Manuel Rodríguez-Delgado & Rafael Miranda at METRO

IMG 2710 Manuel Rodríguez Delgado & Rafael Miranda at METRO

Rafael Miranda, participative action.

“The future is there,” Cayce hears herself say, “looking back at us. Trying to make sense of the fiction we will have become. And from where they are, the past behind us will look nothing at all like the past we imagine behind us now.”

William Gibson, Pattern Recognition

If we are today merely fiction, then, the narrative of life begins to unfold in the interstices of time, space and distance. Science fiction, or perhaps we should consider it just fiction, attempts to collapse the temporal space between the present and the future. Our imagination acting as the adhesive that keeps unlikely pieces together, and the narrator or author, as our guide and counsel. The sculptural installation This Object Defeats Time and Distance by artist Manuel Rodríguez-Delgado, showed at METRO:plataformaorganizada under his solo show Cognitive Dissident, presents a visual metaphor for this experience. The artist, an avid reader of science fiction novels, has created a sarcophagus made of cast fiberglass and equipped with floating devices, which is accompanied by a bookshelf comprised of the artist’s personal collection of novels. But instead of acting as a body preserving receptacle, here this floating capsule becomes a disruptive object that allows for the transformation of time into a disassociative element that  overcomes spatial considerations. For Rodríguez-Delgado, reading is an act of travel, as he imagines himself drifting away in a capsule, immersed and consumed with the world suggested in the pages of the book. The artist, whose work frequently tackles the possibility of flight and the reconciliation of opposites, here, engages the viewer in a very personal work that could be best defined as a sculptural portrait; an intimate encounter with the artist’s profuse imagination. The installation is shown with three schematic drawings that document the sketches, thoughts and concepts that led to the realization of the final work.

IMG 2550 Manuel Rodríguez Delgado & Rafael Miranda at METRO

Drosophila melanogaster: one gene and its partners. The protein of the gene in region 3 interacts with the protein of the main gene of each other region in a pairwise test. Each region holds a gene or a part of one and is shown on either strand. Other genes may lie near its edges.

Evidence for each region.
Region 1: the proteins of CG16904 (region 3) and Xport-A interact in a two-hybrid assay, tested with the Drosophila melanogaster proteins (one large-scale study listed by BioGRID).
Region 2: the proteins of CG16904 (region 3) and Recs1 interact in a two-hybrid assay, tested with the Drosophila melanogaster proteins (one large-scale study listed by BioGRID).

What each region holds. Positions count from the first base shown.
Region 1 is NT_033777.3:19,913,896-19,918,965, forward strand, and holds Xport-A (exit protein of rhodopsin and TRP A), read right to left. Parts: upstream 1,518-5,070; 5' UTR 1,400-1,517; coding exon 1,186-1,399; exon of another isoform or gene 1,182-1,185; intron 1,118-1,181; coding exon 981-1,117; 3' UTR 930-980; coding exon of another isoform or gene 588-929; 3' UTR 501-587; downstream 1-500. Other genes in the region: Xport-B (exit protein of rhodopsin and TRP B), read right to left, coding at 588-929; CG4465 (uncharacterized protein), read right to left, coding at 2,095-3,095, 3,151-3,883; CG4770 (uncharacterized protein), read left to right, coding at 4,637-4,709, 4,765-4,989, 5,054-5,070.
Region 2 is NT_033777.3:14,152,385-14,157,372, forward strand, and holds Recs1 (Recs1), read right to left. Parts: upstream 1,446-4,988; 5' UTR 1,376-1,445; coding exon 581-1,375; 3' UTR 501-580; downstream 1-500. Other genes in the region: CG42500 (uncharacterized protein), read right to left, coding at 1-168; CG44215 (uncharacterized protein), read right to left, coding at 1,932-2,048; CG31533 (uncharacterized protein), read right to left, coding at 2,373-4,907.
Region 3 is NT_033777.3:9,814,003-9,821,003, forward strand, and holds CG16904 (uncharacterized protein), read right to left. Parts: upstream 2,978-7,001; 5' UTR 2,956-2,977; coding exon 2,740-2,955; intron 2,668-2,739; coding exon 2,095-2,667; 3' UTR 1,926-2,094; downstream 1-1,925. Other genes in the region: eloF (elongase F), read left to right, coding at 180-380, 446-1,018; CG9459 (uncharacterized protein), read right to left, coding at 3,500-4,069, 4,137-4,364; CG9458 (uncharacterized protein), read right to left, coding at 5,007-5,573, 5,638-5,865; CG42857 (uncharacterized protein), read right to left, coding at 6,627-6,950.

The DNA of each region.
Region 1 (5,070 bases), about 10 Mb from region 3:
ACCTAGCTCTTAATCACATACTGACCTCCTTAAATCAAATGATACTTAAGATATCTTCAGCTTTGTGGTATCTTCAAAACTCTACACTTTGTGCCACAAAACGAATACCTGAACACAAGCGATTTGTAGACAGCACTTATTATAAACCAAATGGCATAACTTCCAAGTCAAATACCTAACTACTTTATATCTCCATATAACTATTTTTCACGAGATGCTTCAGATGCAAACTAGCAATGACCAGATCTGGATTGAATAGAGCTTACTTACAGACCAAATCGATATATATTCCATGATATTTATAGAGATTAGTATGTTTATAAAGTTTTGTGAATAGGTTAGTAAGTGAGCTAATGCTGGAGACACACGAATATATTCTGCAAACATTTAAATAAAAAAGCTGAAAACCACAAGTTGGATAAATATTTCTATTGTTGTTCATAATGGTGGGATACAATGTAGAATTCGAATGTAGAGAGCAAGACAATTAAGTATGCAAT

Manuel Rodríguez-Delgado, This Object Defeats Time and Distance

IMG 2667 Manuel Rodríguez Delgado & Rafael Miranda at METRO

Manuel Rodríguez-Delgado, This Object Defeats Time and Distance
Also on view is LCAC-Jungle, a study for an improbable machine; a hovercraft that can travel through the Namibian desert carrying atop a consructed jungle. Perhaps a ‘non-site’ of the island of Puerto Rico, this proposal for a ‘hovering jungle’ presents viewers with an unlikely possibility. As with previous works by Rodríguez-Delgado, this maquette is a proposal for a work that is not intended to be materialized. It exists in its proposal form, as a self-contained sculptural project that attempts to ignite the imagination of the viewer.

IMG 2503 Manuel Rodríguez Delgado & Rafael Miranda at METRO

Manuel Rodríguez-Delgado, LCAC-Jungle

IMG 1913 Manuel Rodríguez Delgado & Rafael Miranda at METRO

Rafael Miranda. Installation view.
In an adjacent show, Rafael Miranda, an artist that has approached art making from  a diverse number of perspectives, presents a sculptural approximation to the city that posits a simulacra as well as a conceptual metaphor for urban decay and deterioration. The artist’s studio, which is physically in the colonial city of San Juan, Puerto Rico, is the main site for the exhibition’s conceptualization and production. In this city, buildings are protected as historical monuments and documents, but also suffer from ongoing disintegration and dilapidation. This entropic system is further complicated by the fact that a stiff bureaucracy prevents building and apartment owners to make vital repairs quickly and efficiently. The sculptures presented at METRO:plataformaorganizada under the title Algunas paredes hablan (roughly translated to ‘some walls speak’) are disenfranchised fragments of the city that keep a historic, social as well as political narrative. A city’s walls, subject to graffiti, deffacement and constant structural transformation, hold its history. It is here that the stories of the city unfold and manifest themselves. The objects created by Miranda are referential simulations. Made of concrete, styrofoam and paint, they do not only intend to recreate pieces of these walls, but also attempt to evoke the stories behind them. In the exhibition space, the pieces were scattered on the floor, one hanging from the ceiling. As if wanting to replicate a contemporary ruin, the visitor was confronted with the remnants of a city in decay; an archeological find which also posited a participatory act. Outside, one of the sculptures was left for visitors to intervene. Tagging and personal messages made way for political ones. As these surfaced, questions also surfaced regarding the true nature of these acts. Vandalism or free expression? I suppose it depends from which side of the fence you are looking from. Although here, in the context of art and its presentation, it did imply a process of spectacularization; a collective performative element that was also rather fun to watch.
-Carla Acevedo-Yates

IMG 2678 Manuel Rodríguez Delgado & Rafael Miranda at METRO

IMG 2739 Manuel Rodríguez Delgado & Rafael Miranda at METRO

Images by Abdiel Segarra

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